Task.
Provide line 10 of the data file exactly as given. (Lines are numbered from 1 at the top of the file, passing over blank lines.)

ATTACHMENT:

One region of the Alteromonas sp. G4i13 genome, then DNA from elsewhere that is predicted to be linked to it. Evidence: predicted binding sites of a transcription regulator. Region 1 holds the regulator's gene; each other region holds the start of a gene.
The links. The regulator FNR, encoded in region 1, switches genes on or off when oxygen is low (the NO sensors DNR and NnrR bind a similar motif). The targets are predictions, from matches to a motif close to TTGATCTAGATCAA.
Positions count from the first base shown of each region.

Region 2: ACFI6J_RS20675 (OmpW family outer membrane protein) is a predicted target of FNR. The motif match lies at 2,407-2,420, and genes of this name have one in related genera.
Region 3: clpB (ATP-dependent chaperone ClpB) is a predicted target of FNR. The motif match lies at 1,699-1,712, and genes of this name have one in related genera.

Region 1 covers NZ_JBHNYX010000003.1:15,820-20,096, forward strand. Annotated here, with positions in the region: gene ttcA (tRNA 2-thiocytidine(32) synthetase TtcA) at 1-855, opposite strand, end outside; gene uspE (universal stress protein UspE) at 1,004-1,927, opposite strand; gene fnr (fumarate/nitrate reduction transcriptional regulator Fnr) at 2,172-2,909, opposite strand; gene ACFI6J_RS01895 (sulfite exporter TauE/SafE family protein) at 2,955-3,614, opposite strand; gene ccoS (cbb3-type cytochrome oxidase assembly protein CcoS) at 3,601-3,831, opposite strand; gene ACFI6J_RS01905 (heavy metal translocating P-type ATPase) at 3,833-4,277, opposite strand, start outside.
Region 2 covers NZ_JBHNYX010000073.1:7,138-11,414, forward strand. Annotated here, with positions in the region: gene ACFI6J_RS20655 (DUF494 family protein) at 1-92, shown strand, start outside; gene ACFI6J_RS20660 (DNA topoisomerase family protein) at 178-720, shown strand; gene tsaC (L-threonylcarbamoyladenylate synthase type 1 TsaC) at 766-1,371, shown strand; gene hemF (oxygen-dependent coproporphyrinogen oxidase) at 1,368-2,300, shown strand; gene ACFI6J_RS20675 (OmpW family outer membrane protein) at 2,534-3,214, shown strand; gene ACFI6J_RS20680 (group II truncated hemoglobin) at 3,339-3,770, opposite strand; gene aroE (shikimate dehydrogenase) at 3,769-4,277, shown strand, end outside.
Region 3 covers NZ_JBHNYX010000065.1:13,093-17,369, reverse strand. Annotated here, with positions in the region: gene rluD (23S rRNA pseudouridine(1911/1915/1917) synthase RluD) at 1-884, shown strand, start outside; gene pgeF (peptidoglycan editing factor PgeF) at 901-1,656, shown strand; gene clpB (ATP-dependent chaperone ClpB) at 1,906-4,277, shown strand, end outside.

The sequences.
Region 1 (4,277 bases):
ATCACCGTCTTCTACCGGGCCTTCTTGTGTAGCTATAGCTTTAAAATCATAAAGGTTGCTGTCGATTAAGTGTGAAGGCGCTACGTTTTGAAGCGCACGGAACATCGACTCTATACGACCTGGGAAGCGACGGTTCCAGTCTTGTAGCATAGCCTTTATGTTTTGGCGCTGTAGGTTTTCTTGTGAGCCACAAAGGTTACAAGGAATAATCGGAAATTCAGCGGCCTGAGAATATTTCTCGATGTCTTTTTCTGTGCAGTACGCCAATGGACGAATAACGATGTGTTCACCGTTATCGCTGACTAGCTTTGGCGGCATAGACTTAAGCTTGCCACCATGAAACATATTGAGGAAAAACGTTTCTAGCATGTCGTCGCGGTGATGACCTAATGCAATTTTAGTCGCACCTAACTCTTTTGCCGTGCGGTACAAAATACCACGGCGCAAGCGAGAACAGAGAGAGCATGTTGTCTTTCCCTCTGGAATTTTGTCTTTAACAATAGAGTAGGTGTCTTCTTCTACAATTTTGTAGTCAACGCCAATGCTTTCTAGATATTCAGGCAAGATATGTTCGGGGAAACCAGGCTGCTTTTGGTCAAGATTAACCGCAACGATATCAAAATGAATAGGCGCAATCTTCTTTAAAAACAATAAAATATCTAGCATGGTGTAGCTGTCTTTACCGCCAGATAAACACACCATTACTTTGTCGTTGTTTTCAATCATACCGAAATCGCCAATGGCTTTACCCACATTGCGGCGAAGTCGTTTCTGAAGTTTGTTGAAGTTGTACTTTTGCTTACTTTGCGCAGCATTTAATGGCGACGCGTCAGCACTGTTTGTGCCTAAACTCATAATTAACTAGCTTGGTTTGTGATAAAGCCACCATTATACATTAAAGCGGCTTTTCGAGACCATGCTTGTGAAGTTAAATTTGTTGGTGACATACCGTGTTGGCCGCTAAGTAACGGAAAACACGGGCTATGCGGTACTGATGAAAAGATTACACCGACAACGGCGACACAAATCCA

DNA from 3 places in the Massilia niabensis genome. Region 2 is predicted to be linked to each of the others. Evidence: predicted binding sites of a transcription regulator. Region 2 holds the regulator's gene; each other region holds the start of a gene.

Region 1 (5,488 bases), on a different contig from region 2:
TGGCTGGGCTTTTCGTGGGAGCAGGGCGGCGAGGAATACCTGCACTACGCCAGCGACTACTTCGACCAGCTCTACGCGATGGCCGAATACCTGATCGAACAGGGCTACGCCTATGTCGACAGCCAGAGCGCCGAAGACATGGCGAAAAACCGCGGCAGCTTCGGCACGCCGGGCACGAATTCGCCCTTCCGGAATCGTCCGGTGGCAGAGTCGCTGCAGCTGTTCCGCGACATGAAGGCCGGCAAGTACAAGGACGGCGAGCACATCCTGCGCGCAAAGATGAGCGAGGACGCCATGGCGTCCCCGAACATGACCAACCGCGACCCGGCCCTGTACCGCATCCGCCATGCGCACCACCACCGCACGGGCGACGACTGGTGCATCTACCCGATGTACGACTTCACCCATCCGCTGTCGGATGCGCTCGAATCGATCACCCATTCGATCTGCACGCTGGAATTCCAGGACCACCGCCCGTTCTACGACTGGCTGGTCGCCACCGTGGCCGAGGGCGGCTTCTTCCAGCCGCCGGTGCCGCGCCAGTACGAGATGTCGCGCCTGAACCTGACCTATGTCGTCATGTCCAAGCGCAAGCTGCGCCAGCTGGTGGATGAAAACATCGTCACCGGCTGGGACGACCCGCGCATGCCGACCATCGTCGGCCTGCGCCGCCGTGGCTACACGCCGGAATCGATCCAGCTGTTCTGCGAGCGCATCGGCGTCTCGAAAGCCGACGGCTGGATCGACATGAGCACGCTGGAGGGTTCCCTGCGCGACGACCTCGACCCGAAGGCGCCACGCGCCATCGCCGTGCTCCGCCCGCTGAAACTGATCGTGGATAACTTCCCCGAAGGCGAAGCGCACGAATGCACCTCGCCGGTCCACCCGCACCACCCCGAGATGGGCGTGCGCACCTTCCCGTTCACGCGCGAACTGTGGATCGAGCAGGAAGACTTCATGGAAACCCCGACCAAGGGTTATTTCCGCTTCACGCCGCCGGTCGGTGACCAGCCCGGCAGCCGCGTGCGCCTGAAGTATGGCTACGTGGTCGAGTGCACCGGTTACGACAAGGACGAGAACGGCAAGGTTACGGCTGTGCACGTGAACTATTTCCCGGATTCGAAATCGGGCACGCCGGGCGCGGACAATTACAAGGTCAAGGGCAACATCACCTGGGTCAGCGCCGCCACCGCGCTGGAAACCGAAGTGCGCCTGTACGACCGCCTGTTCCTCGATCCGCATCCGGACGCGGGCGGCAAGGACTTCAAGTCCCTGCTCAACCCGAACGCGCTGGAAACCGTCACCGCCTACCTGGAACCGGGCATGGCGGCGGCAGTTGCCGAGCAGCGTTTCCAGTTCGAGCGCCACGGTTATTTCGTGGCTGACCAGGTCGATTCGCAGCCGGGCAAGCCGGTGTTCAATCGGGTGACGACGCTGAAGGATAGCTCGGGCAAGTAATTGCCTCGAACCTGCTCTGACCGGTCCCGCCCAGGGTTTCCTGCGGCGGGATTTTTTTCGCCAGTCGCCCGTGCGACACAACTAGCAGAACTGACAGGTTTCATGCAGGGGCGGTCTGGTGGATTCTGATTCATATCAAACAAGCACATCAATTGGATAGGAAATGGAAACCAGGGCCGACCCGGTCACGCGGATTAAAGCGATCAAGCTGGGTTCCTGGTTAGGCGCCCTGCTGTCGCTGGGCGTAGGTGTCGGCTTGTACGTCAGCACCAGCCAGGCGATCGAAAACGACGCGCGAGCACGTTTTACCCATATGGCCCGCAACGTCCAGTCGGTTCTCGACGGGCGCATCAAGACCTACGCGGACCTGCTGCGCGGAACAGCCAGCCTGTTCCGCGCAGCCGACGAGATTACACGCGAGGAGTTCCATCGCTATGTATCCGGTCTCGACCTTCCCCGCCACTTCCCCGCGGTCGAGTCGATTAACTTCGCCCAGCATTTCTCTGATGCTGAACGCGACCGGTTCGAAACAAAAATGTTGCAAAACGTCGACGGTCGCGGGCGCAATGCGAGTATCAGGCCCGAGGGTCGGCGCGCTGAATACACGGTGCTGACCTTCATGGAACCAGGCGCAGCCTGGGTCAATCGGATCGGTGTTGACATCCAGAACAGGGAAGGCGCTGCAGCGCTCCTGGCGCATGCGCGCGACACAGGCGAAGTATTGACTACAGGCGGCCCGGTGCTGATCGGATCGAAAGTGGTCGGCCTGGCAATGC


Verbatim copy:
Region 1 (4,277 bases):